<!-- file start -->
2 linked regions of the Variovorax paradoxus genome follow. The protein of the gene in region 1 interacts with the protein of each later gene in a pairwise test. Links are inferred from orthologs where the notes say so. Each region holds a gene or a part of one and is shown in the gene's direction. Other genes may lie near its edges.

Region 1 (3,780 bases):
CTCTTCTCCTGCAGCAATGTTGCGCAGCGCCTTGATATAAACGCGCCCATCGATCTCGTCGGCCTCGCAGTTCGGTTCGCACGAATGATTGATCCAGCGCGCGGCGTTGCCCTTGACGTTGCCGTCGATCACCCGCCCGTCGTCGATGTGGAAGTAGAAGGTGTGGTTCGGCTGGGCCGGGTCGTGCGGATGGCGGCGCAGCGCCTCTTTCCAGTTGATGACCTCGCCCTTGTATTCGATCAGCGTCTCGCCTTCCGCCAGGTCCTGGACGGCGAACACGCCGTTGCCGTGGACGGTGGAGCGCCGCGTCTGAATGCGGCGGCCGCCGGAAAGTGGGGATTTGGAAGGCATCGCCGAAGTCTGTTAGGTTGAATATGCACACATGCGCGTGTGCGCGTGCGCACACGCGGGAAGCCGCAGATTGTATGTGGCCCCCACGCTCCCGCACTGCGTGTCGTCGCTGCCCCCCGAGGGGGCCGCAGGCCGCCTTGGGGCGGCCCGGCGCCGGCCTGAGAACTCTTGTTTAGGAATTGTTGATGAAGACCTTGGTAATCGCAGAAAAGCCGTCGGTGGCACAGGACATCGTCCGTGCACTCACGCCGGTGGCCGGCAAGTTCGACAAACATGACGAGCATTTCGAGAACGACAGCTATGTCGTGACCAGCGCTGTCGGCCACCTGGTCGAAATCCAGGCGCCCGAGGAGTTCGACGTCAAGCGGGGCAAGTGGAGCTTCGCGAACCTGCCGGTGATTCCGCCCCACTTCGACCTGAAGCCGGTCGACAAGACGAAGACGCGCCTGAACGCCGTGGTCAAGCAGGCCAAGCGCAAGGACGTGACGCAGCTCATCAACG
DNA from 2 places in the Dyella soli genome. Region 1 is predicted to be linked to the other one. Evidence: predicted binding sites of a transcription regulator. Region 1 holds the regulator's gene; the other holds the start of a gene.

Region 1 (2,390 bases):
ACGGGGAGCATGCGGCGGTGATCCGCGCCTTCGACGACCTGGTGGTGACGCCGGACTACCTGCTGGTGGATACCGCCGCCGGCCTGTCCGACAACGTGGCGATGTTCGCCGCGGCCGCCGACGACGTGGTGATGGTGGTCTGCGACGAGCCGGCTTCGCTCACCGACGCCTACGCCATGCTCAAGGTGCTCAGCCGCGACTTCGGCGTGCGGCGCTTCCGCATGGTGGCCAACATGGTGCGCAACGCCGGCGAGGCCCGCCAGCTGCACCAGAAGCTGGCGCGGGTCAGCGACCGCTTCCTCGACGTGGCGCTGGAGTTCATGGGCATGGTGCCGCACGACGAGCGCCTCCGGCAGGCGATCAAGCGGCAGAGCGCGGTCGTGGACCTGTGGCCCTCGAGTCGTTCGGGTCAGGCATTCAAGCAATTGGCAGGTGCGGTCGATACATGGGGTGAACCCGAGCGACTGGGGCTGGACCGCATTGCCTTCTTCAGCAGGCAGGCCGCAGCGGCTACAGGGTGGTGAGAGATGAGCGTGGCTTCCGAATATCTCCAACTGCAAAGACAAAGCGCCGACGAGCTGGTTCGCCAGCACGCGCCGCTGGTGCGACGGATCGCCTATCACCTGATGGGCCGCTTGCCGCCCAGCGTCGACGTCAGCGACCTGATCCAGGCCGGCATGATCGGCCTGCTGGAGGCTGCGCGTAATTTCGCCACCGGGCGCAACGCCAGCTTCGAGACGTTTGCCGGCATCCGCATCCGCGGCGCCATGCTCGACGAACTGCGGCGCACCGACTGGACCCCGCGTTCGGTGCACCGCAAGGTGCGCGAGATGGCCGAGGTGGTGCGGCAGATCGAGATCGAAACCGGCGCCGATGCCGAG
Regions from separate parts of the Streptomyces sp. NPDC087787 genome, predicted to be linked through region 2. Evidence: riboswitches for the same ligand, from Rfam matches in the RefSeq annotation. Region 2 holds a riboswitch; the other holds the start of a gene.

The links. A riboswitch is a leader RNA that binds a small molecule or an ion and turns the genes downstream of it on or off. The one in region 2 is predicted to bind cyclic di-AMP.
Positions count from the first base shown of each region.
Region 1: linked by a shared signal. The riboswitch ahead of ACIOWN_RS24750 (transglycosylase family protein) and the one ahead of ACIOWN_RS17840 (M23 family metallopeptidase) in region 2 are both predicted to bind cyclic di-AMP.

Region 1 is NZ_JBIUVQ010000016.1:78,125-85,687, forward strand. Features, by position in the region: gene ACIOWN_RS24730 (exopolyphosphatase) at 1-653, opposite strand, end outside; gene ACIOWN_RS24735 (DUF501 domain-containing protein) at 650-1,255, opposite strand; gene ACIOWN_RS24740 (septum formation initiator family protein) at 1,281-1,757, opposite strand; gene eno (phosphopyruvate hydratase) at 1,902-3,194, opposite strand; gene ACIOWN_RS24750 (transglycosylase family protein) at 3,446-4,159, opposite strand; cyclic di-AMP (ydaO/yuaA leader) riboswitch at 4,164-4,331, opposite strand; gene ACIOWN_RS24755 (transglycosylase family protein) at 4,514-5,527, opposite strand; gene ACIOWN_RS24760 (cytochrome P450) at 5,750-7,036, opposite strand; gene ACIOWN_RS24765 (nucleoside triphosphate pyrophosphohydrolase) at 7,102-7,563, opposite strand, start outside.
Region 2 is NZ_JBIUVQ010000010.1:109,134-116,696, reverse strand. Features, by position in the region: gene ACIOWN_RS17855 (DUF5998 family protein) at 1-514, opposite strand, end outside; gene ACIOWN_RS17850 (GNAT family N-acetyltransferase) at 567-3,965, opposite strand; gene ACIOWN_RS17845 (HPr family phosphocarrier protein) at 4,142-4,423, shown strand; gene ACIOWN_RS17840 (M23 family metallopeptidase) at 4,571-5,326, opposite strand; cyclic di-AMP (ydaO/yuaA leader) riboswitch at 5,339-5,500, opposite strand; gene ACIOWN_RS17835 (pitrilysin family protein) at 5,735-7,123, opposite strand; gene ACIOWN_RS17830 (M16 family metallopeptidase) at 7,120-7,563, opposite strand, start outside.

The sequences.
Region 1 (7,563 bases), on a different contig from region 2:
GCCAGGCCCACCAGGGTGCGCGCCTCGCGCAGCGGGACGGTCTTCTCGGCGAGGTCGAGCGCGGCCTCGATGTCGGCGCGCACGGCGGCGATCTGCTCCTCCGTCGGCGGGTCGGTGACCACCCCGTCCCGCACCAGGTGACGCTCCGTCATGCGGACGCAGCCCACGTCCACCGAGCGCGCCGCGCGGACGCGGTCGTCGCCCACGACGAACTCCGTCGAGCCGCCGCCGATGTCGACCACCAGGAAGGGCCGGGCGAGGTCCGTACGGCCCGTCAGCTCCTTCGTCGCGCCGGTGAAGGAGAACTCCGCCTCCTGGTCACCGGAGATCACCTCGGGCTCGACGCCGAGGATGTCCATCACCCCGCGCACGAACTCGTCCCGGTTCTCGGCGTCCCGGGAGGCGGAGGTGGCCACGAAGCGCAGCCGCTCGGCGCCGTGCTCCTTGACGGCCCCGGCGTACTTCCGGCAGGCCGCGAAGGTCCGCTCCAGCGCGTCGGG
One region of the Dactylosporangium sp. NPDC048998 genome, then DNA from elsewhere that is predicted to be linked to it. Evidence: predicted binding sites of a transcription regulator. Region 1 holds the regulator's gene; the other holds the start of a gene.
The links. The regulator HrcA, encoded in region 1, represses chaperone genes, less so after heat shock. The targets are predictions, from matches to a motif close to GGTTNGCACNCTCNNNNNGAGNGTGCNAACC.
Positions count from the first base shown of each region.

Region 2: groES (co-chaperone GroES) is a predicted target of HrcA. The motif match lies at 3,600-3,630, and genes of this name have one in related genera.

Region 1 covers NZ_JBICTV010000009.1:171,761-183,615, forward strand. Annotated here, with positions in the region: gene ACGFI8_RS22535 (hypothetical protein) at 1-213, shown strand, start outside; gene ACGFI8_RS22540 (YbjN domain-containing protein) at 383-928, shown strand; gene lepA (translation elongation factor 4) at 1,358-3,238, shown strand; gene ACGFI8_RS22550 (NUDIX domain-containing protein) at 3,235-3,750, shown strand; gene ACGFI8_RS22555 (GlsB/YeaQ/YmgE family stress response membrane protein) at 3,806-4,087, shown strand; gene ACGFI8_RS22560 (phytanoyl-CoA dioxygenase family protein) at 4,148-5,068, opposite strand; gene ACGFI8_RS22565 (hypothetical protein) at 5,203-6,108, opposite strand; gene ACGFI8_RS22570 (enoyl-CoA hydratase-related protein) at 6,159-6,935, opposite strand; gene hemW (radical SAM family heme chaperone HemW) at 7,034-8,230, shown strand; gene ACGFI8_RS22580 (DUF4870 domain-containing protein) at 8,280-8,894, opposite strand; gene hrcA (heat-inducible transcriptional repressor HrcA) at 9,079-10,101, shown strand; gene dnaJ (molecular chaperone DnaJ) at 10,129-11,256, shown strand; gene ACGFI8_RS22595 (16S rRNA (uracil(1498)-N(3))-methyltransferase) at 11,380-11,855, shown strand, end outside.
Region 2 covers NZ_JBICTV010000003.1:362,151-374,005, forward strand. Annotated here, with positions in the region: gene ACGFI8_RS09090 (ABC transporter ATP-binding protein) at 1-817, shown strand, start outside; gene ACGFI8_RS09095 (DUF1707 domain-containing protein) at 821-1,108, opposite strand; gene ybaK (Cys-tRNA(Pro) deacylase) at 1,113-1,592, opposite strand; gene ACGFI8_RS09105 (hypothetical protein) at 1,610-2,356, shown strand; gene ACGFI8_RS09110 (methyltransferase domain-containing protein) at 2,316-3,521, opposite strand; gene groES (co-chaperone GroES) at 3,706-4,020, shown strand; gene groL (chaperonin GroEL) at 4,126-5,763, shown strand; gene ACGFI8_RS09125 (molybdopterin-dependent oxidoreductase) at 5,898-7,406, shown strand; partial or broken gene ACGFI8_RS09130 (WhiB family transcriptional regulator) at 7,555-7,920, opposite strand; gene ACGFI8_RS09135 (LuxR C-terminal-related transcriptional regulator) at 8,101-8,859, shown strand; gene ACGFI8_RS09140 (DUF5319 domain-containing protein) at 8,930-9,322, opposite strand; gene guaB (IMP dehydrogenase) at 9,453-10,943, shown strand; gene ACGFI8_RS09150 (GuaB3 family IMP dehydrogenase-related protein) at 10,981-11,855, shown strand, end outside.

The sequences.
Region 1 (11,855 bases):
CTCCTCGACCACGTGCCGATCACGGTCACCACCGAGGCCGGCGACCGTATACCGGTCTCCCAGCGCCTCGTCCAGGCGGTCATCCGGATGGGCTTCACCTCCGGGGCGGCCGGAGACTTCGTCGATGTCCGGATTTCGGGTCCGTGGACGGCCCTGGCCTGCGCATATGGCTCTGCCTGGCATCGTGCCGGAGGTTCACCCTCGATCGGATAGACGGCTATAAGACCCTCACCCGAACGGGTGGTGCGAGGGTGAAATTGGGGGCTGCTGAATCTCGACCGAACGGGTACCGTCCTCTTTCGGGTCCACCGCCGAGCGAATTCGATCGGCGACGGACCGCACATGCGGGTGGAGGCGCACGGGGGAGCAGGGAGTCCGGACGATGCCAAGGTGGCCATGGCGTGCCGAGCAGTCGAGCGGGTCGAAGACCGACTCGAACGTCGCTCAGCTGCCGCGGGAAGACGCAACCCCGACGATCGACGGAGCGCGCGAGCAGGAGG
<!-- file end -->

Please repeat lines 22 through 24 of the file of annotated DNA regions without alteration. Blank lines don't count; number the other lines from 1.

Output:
The sequences.
Region 1 (11,855 bases):
CTCCTCGACCACGTGCCGATCACGGTCACCACCGAGGCCGGCGACCGTATACCGGTCTCCCAGCGCCTCGTCCAGGCGGTCATCCGGATGGGCTTCACCTCCGGGGCGGCCGGAGACTTCGTCGATGTCCGGATTTCGGGTCCGTGGACGGCCCTGGCCTGCGCATATGGCTCTGCCTGGCATCGTGCCGGAGGTTCACCCTCGATCGGATAGACGGCTATAAGACCCTCACCCGAACGGGTGGTGCGAGGGTGAAATTGGGGGCTGCTGAATCTCGACCGAACGGGTACCGTCCTCTTTCGGGTCCACCGCCGAGCGAATTCGATCGGCGACGGACCGCACATGCGGGTGGAGGCGCACGGGGGAGCAGGGAGTCCGGACGATGCCAAGGTGGCCATGGCGTGCCGAGCAGTCGAGCGGGTCGAAGACCGACTCGAACGTCGCTCAGCTGCCGCGGGAAGACGCAACCCCGACGATCGACGGAGCGCGCGAGCAGGAGG